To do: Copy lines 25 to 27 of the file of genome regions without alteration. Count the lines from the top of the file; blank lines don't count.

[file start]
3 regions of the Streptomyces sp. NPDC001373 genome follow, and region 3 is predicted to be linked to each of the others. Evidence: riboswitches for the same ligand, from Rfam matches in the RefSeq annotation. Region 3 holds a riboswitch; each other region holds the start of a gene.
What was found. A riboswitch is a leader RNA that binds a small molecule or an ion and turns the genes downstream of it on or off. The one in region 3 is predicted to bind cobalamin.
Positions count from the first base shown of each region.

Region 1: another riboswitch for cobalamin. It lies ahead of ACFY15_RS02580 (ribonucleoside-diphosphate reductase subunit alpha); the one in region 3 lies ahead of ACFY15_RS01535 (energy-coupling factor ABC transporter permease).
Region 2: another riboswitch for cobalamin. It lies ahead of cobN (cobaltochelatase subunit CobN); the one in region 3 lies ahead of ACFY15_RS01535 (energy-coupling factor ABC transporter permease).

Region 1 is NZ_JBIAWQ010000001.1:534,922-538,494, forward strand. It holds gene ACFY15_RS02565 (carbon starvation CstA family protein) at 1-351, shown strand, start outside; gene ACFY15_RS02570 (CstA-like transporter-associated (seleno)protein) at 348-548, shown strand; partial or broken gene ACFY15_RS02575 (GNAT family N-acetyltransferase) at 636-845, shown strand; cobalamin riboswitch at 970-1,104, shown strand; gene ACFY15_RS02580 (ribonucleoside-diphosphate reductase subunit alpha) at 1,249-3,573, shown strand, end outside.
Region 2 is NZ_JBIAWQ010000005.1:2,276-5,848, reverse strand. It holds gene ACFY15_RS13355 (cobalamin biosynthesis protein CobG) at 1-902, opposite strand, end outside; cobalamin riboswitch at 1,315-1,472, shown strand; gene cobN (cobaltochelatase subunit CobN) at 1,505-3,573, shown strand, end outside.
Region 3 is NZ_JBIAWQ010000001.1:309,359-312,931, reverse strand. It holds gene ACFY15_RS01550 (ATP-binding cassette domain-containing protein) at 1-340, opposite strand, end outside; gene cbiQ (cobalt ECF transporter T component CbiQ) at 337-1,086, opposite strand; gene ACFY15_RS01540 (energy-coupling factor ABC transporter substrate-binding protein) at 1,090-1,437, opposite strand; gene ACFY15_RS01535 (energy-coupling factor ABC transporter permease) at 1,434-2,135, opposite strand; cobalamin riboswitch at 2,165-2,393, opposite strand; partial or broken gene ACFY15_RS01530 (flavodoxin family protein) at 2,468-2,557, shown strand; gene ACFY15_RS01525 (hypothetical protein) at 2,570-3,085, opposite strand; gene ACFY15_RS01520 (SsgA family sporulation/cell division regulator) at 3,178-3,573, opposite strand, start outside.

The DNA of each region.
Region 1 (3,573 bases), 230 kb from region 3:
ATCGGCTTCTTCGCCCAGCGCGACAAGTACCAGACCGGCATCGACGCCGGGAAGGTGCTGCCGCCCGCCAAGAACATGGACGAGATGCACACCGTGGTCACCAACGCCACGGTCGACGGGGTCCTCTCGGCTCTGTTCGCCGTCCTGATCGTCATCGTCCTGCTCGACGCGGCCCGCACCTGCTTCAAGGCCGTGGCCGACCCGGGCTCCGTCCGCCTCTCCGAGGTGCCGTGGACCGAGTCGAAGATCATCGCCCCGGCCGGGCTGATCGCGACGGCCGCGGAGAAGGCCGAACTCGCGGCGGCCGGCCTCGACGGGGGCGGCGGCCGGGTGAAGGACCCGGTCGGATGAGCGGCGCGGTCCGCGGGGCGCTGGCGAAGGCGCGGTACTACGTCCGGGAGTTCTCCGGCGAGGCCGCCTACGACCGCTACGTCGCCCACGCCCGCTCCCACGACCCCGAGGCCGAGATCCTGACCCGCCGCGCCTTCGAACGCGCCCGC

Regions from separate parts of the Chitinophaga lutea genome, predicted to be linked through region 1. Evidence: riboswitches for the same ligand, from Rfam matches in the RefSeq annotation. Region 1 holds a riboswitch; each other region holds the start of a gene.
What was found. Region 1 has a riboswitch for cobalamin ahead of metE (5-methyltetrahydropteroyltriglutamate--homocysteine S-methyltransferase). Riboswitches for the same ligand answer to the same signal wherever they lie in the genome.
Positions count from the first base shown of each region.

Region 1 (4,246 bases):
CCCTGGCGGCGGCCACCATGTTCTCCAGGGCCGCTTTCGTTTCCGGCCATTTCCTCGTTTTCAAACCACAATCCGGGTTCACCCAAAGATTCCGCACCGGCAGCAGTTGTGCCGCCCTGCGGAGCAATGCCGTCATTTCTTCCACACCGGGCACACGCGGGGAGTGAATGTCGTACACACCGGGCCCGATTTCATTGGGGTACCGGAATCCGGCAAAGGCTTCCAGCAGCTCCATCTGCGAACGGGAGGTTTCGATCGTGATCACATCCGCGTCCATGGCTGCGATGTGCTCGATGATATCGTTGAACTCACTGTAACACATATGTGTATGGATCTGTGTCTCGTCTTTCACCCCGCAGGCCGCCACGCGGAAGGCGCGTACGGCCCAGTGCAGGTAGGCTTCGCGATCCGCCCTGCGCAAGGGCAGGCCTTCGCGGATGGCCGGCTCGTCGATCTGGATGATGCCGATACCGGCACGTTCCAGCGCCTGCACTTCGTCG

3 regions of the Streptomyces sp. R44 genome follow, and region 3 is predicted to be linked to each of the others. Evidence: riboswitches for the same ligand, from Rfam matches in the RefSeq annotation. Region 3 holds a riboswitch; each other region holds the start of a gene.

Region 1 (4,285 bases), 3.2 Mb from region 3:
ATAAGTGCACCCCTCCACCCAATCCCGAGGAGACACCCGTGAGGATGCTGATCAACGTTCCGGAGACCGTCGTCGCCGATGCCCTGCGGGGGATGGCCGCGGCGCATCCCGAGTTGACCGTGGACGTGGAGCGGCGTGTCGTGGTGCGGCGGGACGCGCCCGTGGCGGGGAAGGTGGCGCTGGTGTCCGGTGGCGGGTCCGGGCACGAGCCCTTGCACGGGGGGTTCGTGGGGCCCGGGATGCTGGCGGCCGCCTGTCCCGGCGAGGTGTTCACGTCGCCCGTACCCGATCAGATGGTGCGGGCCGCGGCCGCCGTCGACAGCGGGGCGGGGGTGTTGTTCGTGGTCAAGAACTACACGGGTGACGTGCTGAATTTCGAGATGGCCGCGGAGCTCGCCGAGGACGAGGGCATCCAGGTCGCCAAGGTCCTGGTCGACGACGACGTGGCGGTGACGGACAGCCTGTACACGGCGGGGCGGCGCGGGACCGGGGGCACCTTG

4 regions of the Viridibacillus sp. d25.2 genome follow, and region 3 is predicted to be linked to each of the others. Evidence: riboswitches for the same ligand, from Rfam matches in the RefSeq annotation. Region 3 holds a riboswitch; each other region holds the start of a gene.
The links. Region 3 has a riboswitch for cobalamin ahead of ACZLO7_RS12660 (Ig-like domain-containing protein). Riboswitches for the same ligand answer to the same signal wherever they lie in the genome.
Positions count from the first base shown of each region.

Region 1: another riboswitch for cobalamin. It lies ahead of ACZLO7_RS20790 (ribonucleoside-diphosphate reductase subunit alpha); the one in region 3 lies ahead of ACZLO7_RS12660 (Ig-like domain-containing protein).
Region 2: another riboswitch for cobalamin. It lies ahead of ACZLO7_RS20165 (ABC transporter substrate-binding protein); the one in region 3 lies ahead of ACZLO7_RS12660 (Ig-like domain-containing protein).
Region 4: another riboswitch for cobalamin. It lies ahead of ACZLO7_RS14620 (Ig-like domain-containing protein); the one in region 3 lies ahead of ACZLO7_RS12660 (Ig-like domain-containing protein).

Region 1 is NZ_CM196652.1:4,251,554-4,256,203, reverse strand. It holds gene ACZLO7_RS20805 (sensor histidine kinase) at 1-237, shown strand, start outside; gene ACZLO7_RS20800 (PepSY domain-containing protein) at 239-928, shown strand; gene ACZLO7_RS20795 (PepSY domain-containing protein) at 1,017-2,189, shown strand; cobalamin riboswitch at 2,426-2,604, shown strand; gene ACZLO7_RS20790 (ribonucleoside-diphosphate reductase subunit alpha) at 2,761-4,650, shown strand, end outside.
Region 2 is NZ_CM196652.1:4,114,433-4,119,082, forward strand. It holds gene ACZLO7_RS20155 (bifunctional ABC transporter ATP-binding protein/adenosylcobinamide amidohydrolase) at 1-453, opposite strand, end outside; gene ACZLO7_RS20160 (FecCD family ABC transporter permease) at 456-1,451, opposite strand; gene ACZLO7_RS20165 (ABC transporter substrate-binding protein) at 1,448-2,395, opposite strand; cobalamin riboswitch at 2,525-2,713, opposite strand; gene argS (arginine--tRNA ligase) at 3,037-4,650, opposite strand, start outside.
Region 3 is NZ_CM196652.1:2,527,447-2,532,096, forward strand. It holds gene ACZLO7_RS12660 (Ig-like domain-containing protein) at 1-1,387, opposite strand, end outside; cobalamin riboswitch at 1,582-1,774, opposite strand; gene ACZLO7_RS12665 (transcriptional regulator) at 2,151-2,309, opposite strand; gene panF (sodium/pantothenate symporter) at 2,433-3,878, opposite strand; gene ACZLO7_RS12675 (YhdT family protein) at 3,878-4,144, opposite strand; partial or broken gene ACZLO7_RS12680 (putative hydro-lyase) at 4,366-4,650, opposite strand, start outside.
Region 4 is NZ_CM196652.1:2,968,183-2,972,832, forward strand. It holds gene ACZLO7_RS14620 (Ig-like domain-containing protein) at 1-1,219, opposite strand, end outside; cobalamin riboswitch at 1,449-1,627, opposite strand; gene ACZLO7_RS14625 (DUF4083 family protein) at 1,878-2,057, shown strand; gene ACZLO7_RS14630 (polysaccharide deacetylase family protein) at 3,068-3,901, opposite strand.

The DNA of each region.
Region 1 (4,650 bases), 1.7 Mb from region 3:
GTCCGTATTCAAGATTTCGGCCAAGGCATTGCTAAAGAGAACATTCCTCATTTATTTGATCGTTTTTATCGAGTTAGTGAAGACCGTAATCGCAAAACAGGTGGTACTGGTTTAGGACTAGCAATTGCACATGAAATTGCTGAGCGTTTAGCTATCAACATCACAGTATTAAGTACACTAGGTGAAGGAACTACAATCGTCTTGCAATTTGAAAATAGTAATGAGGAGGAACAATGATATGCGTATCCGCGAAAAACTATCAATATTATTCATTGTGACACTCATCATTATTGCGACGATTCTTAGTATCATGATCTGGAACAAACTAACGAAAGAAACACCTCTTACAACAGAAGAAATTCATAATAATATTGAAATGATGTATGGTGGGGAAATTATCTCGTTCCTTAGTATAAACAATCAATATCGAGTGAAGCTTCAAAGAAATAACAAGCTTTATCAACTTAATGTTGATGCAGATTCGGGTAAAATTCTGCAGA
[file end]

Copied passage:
Region 4: another riboswitch for cobalamin. It lies ahead of ACZLO7_RS14620 (Ig-like domain-containing protein); the one in region 3 lies ahead of ACZLO7_RS12660 (Ig-like domain-containing protein).

Region 1 is NZ_CM196652.1:4,251,554-4,256,203, reverse strand. It holds gene ACZLO7_RS20805 (sensor histidine kinase) at 1-237, shown strand, start outside; gene ACZLO7_RS20800 (PepSY domain-containing protein) at 239-928, shown strand; gene ACZLO7_RS20795 (PepSY domain-containing protein) at 1,017-2,189, shown strand; cobalamin riboswitch at 2,426-2,604, shown strand; gene ACZLO7_RS20790 (ribonucleoside-diphosphate reductase subunit alpha) at 2,761-4,650, shown strand, end outside.
Region 2 is NZ_CM196652.1:4,114,433-4,119,082, forward strand. It holds gene ACZLO7_RS20155 (bifunctional ABC transporter ATP-binding protein/adenosylcobinamide amidohydrolase) at 1-453, opposite strand, end outside; gene ACZLO7_RS20160 (FecCD family ABC transporter permease) at 456-1,451, opposite strand; gene ACZLO7_RS20165 (ABC transporter substrate-binding protein) at 1,448-2,395, opposite strand; cobalamin riboswitch at 2,525-2,713, opposite strand; gene argS (arginine--tRNA ligase) at 3,037-4,650, opposite strand, start outside.